The submerged land of Lyonesse was once part of Cornwall, according to myth and the oral tradition, standing for a lost paradise in Arthurian legend, but now an emblem of human frailty in the face of climate change. And there was indeed a Bronze Age inundation event which swept the entire west of Cornwall under the sea, with only the Isles of Scilly and St Michael’s Mount left as remnants above sea-level. Lyonesse was also Thomas Hardy’s name for Cornwall where Penelope Shuttle has lived all her adult life, always fascinated by the stories and symbolic presence of Lyonesse.
After seeing the Isles of Scilly from a small plane at a low altitude – flying over the Wolf Lighthouse – and then visiting the recent Sunken Cities exhibition at the British Museum, imagination and memory played their part in joining the Lyonesse dots together for her, prompting what she calls ‘a spontaneous inundation of approaches to the theme, images, soundings of Lyonesse’. As she writes in a preface to this book: ‘The universality of loss, both of physical cities and of the human experience erased from the record, enhanced the resource of Lyonesse in my writing. Lyonesse is a place of paradox. It is real, had historical existence. It is also an imaginary region for exploring depths. It holds grief for many kinds of loss… The poems seek re-wilding of a city where human loss interconnects with mythic loss; myth is rooted in the real.’
The second part of this book – New Lamps for Old – is a collection of poems she needed to write in coming up for air from the watery depths of Lyonesse, to find ways to begin again, to find meaning in life after bereavement. The ‘old lamps’ of a former life have been extinguished, leaving darkness. Her challenge was to find ‘new lamps’ to illuminate and give meaning to life. Lyonesse is a fluid magical world. The poems of New Lamps for Old are concerned with earth, air and fire. Both collections share allegiance with the fifth element, the spirit.
‘Penelope Shuttle’s wonderful 13th collection is two books in one. The first half of Lyonesse maps a mythical, submerged stretch of land between Cornwall and the Isles of Scilly, where lions and ballgowns jostle for attention with sunken gods and pre-Raphaelite artist and muse Lizzie Siddal. Shuttle uses this terrain to explore loss, both personal and environmental. The second half, “New Lamps for Old”, focuses more directly on life after bereavement and its shifting sensations… Throughout Shuttle’s language has a vivid, smile-raising immediacy: “venture towards the happiness wherever daylight invites us”.’ – Rishi Dastidar, The Guardian, Best Recent Poetry, August 2021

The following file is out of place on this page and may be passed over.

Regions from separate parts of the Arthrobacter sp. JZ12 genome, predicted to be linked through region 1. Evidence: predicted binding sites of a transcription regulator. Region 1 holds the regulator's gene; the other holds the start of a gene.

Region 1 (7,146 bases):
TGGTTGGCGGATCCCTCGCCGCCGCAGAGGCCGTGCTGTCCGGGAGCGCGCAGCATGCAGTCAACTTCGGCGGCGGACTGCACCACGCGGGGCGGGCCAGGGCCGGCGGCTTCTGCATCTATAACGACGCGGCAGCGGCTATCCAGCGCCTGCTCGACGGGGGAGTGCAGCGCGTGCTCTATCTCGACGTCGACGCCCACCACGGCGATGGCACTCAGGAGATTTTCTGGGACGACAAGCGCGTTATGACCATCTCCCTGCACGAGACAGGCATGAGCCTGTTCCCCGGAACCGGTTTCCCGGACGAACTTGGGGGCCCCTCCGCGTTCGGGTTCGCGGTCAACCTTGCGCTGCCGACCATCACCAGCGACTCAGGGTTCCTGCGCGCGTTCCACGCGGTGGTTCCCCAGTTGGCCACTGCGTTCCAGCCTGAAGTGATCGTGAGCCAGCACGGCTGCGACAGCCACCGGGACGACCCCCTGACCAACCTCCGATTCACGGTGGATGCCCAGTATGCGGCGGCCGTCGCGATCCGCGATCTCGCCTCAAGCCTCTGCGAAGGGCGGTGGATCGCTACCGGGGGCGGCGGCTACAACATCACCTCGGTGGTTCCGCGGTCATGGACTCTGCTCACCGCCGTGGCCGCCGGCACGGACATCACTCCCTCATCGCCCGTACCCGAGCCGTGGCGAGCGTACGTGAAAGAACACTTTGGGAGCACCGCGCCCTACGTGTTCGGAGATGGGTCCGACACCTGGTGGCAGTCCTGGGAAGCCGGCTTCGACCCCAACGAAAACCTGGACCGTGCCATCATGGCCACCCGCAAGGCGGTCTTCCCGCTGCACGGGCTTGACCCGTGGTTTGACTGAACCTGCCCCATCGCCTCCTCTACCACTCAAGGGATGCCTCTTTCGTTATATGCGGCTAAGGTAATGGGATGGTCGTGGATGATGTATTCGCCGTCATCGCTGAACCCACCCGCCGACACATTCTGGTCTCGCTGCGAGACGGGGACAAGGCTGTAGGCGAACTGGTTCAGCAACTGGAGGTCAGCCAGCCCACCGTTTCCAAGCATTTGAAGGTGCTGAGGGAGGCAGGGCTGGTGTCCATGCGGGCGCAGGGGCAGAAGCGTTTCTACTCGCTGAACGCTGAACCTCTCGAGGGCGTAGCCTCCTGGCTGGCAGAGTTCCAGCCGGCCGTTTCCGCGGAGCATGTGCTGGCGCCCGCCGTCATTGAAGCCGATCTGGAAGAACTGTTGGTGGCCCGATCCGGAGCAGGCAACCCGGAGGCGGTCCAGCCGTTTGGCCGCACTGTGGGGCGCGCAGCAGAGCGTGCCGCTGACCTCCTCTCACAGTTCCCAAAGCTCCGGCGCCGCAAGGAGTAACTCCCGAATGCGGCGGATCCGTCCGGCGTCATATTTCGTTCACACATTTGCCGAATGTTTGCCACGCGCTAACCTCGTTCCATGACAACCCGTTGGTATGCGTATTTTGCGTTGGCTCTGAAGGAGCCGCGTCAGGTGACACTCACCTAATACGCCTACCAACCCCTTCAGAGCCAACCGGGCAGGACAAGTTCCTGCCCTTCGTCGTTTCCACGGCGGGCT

‘... a singular, arresting and moving book... two collections in one, hinged by a theme of loss. Lyonesse is Cornwall’s mythical kingdom – its Paradise Lost... It is this kingdom that has fired – watered – Shuttle’s imagination and produced an extraordinary flow of work... Shuttle’s Lyonesse is fresh, clear and convincing. It gives grief geography, an address. I believe in its direct dispatches from a submerged front line.’ – Kate Kellaway, The Observer, Poetry Book of the Month for July 2021
‘The first section of the book, in a breathtaking showcase of skill and imagination, animates the mythical land of Lyonesse, which in legend once sat at the southwestern tip of Cornwall. Symbolism, the surreal, spiritual motifs, and more, shift and swirl together, as fluid and full of changeability as the “shape-shift silvers” of wave and sea that we delve beneath to encounter this once-was place. In the second part of the book… Shuttle paints a picture of life without a beloved, bringing details to the fore in order to tell – and touch – the reader. Fluid, thoughtful, and full of imagination, this is quite simply a must-read.’ – Mab Jones, Buzz Magazine
‘These [‘New Lamps for Old’] are measured poems about grief and loss – “imagine living without sorrow / I’d forgotten life used to be like that” – that complement the fabulous poems about lost Lyonesse. Penelope Shuttle gives us a collection packed with Cornish myth and magic, overlaid with environmental warning, and a deeper sense of yearning for what has gone.’ – Greg Freeman, Write Out Loud
'... Shuttle turns the lost land of Lyonesse into our collective sub-conscious, a place which holds grief for many kinds of loss, and an emblem of human frailty in the face of climate change... Much of the writing in this fine collection is beautifully turned and deeply moving' - Hilary Menos, The Friday Poem
Penelope Shuttle reads 'Missing You'
Penelope Shuttle reads her long elegiac poem 'Missing You' from Unsent. This film is from the DVD-book In Person: 30 Poets, filmed by Pamela Robertson-Pearce, edited by Neil Astley.
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